Yesterday morning’s BBC Today programme featured an interview with Charleen Jack-Henry, an NHS nurse whose daughter, Nicole, left with her husband and three children to join ISIS in Syria five years ago. Nicole’s husband and eldest son, Isaac, by then nine years-old, were killed in the conflict and Nicole and her three remaining children, all under 12, have ended up, ‘abandoned by the British government’, as the children’s grandmother says, in a Syrian refugee camp, like Shamima Begum whom I wrote about on 17th July, . The report indicated that there are around 80 British citizens (or ex-British citizens if, like Shamima Begum, they have had their citizenship arbitrarily terminated) in such camps, most of whom are women and children. Our Conservative government apparently pays lip-service to the idea that children are innocent, but has so far managed only to repatriate three British orphans from Syria. Irrespective of the innocence of the children, any parent who has gone to join ISIS must, by definition, be so serious a threat to national security that she must be kept out of the country at all costs, literally, as demonstrated by our craven government’s desperate attempt to overturn the Appeal Court’s verdict that Shamima Begum be allowed to return to UK to present her case.
What, exactly, is our government so frightened of? Are they, newly ‘independent’, incapable of doing anything that might not win the approval of the frothing reactionaries of The Sun and its ilk? Section 76 of the Serious Crime Act of 2015, which they themselves passed into law, relates to ‘Controlling or Coercive Behaviour’. If they can recognise the existence of such behaviour, how do they know that Nicole Jack wasn’t coerced by her husband into going to Syria, or doesn’t that matter? That could be assessed by a court of law on her return, if they weren’t too scared to allow her back. Even if she went to Syria willingly, how do they know that the harrowing experiences she has been through won’t have enlightened her? Does their theology not allow for any possibility of redemption? Or do they suspect that the prison system for which they are responsible is entirely incapable of reforming anyone? In which case what are they doing about it? As the children’s Trinidadian step-grandmother, via Nicole’s second marriage, says: ‘If you leave kids in a place where violence is normalised, they can’t have a normal life.’ Charleen Jack-Henry’s own wistful plea for her grandchildren is: ‘Don’t we owe these children a duty of care?’ Don’t we?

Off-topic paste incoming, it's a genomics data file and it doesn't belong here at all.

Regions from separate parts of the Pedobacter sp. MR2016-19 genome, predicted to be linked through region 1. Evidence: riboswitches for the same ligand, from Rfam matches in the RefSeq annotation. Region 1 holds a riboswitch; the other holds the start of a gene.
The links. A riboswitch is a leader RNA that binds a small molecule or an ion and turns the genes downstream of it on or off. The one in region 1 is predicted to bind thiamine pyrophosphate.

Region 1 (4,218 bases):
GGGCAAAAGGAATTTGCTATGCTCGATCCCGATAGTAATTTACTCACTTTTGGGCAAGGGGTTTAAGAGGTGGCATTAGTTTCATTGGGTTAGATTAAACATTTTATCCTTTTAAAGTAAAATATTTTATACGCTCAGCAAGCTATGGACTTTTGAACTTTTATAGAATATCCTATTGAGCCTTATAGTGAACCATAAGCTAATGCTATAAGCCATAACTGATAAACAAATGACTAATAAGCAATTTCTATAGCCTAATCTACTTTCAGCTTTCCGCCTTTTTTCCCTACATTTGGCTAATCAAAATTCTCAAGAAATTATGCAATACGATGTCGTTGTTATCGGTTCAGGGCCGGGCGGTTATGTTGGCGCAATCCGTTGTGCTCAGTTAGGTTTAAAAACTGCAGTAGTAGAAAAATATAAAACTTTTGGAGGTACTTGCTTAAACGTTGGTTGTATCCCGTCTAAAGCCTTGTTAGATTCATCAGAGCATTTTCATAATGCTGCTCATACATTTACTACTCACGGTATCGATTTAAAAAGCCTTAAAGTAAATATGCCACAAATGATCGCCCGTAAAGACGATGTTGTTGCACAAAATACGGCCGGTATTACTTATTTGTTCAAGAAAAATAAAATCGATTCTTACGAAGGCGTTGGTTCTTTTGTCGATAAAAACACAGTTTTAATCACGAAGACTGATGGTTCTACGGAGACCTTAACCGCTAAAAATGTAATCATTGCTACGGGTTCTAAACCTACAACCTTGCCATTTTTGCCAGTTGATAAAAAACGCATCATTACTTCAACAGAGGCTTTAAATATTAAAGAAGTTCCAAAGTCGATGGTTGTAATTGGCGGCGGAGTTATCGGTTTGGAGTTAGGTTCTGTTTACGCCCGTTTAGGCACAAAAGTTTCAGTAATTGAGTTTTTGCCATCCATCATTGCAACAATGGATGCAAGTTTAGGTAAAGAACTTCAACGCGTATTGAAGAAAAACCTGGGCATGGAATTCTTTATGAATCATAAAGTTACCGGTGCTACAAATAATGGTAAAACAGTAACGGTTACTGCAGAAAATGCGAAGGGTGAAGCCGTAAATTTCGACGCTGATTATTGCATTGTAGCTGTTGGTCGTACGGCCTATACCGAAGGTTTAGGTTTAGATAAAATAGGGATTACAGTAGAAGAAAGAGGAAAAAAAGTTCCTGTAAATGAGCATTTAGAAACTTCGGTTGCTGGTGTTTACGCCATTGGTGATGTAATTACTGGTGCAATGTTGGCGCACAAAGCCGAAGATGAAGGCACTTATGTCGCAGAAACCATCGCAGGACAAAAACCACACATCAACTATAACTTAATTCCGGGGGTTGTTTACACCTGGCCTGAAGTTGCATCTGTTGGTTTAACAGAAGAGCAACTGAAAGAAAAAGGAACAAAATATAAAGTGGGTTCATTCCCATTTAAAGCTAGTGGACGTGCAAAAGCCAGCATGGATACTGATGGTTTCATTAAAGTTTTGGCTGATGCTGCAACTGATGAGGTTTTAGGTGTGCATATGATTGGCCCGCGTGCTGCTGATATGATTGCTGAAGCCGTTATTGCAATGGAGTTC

Our arrogant, self-absorbed government has a lot to learn from the supposedly ‘third world’ countries it looks down on from its ‘global Britain’ pinnacle. The Attorney-General of Trinidad and Tobago, Faris Al-Rawi, is much less terrified of the Trinidadian women and children currently languishing in Syrian refugee camps, in spite of the roughly 130 men who left Trinidad to join ISIS and are now said to be ‘desperate to return.’ Al-Rawi recognises that under international law Trinidad is obliged to take them back – ‘we must have our citizens returned to our country’ – and is introducing new terror laws to allow them back. These laws are designed, he says, ‘so that we can buffer their return, receive them into a safe zone so that we can actually debrief, investigate and reacclimatise our citizens into life in Trinidad and Tobago in a responsible way.’ It would be good if ‘global Britain’ could have a global government of all the talents. I suggested some time ago that Jacinda Ardern would make an excellent Prime Minister, perhaps she could choose Faris Al-Rawi as her Attorney-General. He sounds to be unlikely to run scared of The Sun, and would appreciate the poignancy and truth of the words of the children’s Trinidadian grandmother: ‘I can’t see a four year-old boy being a terrorist.’